I’ve been reading the Marcus and Sollors A New Literary History of America article by article, and this morning came athwart Daniel Albright’s on Gertrude Stein (“1903: Gertrude Stein moves to Paris, and neither is ever the same again”), in which is quoted this bit from Stein’s Three Lives:
…there was a constant recurring and beginning there was a marked direction in the direction of being in the present although naturally I had been accustomed to past present and future, and why, because the composition forming around me was a prolonged present… I created then a prolonged present naturally I knew nothing of a continuous present but it came naturally to me to make one.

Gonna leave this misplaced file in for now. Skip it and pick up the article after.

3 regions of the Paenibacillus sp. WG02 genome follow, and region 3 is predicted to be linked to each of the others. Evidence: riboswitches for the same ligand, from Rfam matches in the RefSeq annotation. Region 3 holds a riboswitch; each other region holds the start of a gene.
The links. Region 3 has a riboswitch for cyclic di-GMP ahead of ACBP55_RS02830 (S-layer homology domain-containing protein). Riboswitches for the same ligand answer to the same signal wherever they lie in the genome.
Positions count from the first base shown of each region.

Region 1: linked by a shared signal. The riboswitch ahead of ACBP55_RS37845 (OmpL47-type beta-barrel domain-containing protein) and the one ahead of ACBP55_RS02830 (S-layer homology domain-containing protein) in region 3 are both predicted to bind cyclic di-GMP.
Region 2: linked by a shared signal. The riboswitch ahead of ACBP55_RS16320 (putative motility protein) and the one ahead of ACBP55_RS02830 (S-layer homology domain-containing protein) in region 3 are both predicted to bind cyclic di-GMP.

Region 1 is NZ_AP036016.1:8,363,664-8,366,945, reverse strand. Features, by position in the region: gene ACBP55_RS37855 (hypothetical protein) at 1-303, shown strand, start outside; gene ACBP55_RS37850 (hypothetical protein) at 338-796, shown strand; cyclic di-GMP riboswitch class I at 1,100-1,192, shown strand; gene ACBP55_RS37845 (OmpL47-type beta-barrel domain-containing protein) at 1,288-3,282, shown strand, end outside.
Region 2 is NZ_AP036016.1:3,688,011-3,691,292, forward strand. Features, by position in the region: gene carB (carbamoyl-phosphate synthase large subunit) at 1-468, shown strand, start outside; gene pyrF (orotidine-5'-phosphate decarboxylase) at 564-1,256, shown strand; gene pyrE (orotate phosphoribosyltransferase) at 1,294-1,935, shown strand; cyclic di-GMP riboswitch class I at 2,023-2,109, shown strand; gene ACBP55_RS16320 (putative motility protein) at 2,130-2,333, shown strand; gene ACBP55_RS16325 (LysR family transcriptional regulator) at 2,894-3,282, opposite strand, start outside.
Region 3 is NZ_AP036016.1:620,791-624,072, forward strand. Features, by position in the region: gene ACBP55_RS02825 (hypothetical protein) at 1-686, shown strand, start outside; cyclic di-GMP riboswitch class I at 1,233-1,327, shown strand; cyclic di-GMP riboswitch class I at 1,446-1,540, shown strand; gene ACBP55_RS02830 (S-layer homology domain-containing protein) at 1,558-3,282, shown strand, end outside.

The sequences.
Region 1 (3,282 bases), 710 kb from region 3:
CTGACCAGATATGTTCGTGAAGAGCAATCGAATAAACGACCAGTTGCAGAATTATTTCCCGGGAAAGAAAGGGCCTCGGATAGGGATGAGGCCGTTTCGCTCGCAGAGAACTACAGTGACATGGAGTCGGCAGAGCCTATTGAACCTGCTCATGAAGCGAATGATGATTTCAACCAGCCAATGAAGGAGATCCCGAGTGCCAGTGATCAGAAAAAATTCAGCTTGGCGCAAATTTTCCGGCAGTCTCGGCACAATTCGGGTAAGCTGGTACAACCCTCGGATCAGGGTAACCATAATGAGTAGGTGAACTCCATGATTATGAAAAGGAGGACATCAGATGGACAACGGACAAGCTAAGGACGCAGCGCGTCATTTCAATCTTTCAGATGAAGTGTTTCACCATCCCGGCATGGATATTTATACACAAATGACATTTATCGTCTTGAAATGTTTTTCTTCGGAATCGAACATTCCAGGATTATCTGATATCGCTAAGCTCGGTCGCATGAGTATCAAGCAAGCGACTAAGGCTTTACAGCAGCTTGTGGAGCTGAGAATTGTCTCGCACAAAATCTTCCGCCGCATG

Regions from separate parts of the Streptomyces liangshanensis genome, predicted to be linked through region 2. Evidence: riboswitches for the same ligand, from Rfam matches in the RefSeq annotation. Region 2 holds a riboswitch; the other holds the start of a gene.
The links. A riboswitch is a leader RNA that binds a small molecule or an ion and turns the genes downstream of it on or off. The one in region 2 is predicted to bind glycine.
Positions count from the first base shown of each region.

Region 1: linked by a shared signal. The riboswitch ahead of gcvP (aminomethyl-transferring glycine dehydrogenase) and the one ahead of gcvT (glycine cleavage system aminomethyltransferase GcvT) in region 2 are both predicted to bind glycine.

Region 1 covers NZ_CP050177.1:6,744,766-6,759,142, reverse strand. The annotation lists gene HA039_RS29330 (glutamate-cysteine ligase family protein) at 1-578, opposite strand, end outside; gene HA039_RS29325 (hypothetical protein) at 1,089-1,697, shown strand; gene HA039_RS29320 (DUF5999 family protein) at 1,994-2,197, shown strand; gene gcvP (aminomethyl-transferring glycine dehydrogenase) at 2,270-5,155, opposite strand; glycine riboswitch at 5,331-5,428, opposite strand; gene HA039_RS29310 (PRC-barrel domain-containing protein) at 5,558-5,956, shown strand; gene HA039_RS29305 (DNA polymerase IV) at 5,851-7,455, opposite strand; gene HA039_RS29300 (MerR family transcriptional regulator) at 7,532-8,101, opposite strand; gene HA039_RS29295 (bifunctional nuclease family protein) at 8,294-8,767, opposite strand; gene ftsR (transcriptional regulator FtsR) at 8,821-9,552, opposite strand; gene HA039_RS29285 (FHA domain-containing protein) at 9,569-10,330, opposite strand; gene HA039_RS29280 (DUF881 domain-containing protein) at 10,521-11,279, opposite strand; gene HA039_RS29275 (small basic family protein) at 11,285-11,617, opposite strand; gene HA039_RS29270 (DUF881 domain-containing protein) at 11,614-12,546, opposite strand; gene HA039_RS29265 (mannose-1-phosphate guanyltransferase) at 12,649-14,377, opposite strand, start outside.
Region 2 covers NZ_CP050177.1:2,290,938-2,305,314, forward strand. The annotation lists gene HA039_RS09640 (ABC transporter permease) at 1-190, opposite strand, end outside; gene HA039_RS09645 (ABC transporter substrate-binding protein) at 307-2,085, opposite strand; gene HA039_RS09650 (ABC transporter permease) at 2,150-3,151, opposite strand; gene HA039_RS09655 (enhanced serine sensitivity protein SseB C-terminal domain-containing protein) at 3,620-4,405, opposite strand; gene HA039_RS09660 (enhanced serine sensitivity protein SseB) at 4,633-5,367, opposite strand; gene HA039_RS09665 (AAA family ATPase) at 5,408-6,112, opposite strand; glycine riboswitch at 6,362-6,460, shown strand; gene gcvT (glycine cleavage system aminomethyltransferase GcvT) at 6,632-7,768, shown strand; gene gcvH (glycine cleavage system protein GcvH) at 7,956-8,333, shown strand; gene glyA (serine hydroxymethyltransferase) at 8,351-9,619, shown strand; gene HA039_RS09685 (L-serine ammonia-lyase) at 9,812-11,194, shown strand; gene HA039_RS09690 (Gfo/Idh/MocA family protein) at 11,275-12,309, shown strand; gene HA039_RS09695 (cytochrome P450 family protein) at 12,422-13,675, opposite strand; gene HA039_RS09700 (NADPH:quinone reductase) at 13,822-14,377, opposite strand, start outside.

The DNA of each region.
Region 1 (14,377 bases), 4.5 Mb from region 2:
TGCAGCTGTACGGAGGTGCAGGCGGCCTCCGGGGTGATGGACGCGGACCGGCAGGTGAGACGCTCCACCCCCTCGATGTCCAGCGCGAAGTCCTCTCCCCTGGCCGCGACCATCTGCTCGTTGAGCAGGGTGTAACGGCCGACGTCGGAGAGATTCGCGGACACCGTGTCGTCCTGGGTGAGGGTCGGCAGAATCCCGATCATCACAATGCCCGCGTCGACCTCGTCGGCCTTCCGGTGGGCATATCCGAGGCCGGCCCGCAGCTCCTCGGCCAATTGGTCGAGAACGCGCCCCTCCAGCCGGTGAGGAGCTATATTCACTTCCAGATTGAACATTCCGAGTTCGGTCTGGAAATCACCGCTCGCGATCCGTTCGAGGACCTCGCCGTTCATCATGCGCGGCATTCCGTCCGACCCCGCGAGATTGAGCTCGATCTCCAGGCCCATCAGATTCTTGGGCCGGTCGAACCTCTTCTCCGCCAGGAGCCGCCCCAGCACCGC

Hmmm, I thought, how very like the Web in which we live more than a century later.
Albright ends his article with this food for thought, quoting an unknown-to-me
peculiar piece from Jonathan Swift called A Compleat Collection of Genteel and Ingenious Conversation (1738), full of passages such as this:
Neverout. Miss, what spells b double uzzard?
Miss. Buzzard in your teeth, Mr. Neverout.
Lady Smart. Now you are up, Mr. Neverout, will you do the the favour to do me the kindness to take off the tea-kettle?
Lord Sparkish. I wonder what makes these bells ring.
If Gertrude Stein had never been born, this would seem a freakish and incomprehensible text. It still seems freakish and incomprehensible, but as an anticipation of Stein it is made familiar, assimilated into a canon that she caused to exist.
Hmmm, I thought again, how very like the Web in which we live more than a century later…